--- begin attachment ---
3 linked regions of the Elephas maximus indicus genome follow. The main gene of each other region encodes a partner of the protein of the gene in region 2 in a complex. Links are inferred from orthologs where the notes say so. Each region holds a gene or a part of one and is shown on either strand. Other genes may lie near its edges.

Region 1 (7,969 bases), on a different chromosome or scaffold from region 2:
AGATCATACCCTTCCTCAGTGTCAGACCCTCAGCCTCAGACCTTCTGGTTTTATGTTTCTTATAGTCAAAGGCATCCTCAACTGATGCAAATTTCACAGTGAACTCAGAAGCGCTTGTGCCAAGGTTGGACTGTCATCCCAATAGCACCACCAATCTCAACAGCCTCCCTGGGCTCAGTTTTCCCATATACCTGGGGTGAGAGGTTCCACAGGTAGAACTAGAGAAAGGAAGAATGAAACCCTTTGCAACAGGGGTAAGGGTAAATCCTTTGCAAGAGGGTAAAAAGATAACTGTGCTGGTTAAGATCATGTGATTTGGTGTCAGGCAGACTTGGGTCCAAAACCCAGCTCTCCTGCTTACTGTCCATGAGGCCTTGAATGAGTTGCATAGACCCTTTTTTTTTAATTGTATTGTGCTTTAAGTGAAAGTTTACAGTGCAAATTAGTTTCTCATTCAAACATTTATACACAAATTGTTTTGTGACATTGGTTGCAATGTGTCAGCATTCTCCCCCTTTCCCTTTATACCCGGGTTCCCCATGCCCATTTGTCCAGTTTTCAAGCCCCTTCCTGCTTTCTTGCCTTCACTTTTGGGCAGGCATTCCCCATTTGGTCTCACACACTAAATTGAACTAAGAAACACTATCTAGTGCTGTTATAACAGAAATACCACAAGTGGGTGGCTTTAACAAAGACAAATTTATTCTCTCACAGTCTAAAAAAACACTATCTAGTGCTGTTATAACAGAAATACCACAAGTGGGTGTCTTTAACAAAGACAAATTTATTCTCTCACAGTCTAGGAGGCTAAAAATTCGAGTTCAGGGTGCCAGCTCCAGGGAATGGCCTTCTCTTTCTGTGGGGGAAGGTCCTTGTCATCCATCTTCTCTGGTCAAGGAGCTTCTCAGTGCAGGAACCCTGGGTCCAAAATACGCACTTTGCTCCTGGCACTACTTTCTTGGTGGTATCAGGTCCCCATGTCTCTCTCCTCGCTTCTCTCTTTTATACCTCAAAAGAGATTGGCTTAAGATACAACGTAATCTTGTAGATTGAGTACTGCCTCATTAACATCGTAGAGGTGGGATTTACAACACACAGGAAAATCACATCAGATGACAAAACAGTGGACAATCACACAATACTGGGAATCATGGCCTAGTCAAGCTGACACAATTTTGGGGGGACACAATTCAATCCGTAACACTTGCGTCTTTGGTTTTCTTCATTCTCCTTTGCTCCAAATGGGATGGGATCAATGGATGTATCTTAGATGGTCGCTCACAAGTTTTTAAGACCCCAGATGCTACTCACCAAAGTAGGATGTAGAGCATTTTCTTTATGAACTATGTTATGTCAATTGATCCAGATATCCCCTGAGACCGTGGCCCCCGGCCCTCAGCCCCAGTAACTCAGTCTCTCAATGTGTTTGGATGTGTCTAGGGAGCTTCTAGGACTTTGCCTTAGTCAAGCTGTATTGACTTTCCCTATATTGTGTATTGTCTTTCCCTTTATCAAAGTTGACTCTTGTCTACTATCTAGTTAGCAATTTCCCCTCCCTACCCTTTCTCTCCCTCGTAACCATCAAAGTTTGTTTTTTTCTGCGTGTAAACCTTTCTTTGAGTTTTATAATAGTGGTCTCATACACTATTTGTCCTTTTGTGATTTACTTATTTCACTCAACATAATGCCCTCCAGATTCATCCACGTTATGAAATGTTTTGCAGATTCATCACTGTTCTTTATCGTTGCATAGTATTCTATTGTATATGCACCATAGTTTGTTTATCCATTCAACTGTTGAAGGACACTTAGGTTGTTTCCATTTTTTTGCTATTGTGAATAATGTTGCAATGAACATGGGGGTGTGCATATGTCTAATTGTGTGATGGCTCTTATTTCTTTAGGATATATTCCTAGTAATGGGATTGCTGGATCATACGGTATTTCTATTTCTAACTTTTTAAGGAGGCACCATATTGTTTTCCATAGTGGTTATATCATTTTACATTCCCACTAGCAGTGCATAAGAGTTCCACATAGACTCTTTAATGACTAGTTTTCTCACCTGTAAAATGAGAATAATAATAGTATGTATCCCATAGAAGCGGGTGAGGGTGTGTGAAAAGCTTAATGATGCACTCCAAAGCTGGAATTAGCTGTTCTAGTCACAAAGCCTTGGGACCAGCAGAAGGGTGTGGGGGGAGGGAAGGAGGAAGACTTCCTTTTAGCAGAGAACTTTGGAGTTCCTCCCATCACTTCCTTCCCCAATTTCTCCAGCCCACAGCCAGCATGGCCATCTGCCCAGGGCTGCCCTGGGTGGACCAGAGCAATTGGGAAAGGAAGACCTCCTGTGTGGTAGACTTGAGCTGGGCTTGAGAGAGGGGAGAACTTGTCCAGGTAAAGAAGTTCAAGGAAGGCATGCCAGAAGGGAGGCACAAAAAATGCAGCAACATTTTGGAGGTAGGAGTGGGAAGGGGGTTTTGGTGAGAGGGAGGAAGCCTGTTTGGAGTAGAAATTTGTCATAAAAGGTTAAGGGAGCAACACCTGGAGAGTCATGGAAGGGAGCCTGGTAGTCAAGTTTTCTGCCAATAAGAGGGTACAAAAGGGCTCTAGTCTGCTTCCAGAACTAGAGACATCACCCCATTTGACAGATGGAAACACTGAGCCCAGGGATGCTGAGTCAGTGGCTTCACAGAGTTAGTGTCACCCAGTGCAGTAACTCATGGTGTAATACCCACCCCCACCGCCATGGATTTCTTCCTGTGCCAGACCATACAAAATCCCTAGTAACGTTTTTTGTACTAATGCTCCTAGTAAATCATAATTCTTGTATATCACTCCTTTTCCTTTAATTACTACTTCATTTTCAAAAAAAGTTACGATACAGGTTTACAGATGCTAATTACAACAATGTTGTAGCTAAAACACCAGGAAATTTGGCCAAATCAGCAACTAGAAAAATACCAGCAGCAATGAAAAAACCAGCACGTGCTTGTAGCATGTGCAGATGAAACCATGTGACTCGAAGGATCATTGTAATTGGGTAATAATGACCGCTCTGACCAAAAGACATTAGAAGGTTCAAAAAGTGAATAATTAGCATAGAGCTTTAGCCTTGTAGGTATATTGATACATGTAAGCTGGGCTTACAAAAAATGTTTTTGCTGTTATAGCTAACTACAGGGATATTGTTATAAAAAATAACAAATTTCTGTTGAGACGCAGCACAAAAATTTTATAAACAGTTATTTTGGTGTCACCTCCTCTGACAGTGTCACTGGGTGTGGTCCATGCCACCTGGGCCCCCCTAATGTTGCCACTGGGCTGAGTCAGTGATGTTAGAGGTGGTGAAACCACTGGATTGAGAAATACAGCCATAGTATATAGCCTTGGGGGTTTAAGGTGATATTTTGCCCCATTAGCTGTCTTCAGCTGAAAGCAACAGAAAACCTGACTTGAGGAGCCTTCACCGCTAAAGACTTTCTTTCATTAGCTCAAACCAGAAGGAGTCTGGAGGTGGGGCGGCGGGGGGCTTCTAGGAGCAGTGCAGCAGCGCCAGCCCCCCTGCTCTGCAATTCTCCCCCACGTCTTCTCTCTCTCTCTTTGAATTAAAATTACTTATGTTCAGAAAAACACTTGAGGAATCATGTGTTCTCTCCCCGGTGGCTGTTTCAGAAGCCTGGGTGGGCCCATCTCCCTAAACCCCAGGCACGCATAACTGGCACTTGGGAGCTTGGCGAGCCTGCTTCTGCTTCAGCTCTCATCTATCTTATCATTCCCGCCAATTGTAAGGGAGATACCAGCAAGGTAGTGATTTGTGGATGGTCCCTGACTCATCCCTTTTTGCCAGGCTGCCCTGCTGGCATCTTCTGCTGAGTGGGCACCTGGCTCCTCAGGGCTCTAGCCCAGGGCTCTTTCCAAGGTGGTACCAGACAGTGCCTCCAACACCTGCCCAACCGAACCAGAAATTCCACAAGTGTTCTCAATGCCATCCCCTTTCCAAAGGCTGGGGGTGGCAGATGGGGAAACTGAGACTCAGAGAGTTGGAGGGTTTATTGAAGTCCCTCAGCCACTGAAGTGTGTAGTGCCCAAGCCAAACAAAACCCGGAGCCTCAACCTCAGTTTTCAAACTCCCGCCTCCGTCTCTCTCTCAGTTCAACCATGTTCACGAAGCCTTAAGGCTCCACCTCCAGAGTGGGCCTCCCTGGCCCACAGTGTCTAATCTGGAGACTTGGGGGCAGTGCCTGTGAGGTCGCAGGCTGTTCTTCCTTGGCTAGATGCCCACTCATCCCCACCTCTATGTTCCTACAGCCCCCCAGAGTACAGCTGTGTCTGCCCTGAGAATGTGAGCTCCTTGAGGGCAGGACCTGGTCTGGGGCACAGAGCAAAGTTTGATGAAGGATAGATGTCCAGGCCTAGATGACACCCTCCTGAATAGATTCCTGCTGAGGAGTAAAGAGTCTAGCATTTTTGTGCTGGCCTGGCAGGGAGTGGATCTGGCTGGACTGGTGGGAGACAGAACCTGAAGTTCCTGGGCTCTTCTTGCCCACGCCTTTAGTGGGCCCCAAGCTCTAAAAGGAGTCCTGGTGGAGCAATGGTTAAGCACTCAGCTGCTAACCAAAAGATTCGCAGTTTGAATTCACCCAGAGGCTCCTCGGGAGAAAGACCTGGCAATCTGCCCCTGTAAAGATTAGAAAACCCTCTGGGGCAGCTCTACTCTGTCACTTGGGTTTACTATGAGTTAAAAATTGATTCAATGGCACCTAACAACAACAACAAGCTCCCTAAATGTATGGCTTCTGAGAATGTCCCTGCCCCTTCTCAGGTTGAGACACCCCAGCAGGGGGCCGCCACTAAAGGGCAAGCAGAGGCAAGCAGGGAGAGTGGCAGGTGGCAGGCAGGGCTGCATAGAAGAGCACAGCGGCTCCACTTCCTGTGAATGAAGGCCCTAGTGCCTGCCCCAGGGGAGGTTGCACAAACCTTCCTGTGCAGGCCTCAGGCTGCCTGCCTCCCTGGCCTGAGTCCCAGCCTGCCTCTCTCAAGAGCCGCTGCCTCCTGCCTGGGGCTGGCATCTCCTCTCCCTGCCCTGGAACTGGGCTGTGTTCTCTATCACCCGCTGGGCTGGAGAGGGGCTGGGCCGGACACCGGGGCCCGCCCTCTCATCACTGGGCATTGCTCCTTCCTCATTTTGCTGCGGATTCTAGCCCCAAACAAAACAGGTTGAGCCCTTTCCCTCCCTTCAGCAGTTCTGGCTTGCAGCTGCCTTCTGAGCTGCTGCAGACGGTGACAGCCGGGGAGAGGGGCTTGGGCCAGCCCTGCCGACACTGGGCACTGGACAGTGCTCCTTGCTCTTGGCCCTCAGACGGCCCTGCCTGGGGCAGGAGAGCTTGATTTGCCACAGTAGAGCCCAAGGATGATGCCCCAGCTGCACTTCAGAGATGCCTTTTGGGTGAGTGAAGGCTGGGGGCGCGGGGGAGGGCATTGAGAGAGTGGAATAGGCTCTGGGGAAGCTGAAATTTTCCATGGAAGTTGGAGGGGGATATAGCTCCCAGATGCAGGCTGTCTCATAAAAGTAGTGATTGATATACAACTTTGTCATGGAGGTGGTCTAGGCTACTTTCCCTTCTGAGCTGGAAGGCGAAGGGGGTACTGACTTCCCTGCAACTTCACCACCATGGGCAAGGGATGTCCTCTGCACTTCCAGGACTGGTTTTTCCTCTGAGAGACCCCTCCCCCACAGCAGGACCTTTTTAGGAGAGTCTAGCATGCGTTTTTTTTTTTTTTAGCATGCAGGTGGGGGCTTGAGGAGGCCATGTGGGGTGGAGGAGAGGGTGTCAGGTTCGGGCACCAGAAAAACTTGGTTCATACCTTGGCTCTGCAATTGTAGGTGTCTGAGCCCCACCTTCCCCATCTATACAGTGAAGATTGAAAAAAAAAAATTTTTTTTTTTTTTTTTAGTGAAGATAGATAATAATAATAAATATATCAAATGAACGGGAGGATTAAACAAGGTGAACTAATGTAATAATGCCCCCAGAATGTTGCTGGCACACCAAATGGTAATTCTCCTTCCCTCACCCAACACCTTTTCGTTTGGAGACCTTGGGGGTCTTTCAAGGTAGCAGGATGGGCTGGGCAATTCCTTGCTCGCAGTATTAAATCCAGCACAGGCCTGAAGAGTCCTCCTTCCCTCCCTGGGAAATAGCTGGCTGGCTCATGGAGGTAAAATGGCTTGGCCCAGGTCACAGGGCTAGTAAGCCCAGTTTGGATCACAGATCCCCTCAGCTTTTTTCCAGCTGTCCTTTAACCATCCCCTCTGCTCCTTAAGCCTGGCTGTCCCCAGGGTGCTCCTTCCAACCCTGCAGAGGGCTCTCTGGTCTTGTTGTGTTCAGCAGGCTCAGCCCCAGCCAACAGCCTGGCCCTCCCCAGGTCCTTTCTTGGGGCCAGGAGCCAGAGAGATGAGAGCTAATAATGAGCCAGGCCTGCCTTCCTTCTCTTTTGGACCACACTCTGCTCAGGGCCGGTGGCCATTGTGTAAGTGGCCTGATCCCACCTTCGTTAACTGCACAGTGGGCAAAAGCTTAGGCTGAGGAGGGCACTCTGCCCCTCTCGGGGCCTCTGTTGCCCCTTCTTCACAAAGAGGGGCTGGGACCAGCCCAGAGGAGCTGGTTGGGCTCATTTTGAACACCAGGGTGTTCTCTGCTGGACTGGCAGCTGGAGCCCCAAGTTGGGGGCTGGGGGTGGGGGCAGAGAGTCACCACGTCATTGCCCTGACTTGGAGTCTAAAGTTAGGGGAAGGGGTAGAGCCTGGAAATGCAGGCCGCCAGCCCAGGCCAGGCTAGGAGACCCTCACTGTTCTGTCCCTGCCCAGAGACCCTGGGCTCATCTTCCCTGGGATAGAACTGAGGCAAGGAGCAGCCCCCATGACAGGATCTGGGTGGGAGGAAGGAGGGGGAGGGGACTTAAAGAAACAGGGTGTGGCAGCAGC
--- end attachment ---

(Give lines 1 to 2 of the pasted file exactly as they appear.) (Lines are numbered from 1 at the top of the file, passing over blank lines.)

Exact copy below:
3 linked regions of the Elephas maximus indicus genome follow. The main gene of each other region encodes a partner of the protein of the gene in region 2 in a complex. Links are inferred from orthologs where the notes say so. Each region holds a gene or a part of one and is shown on either strand. Other genes may lie near its edges.

Region 1 (7,969 bases), on a different chromosome or scaffold from region 2: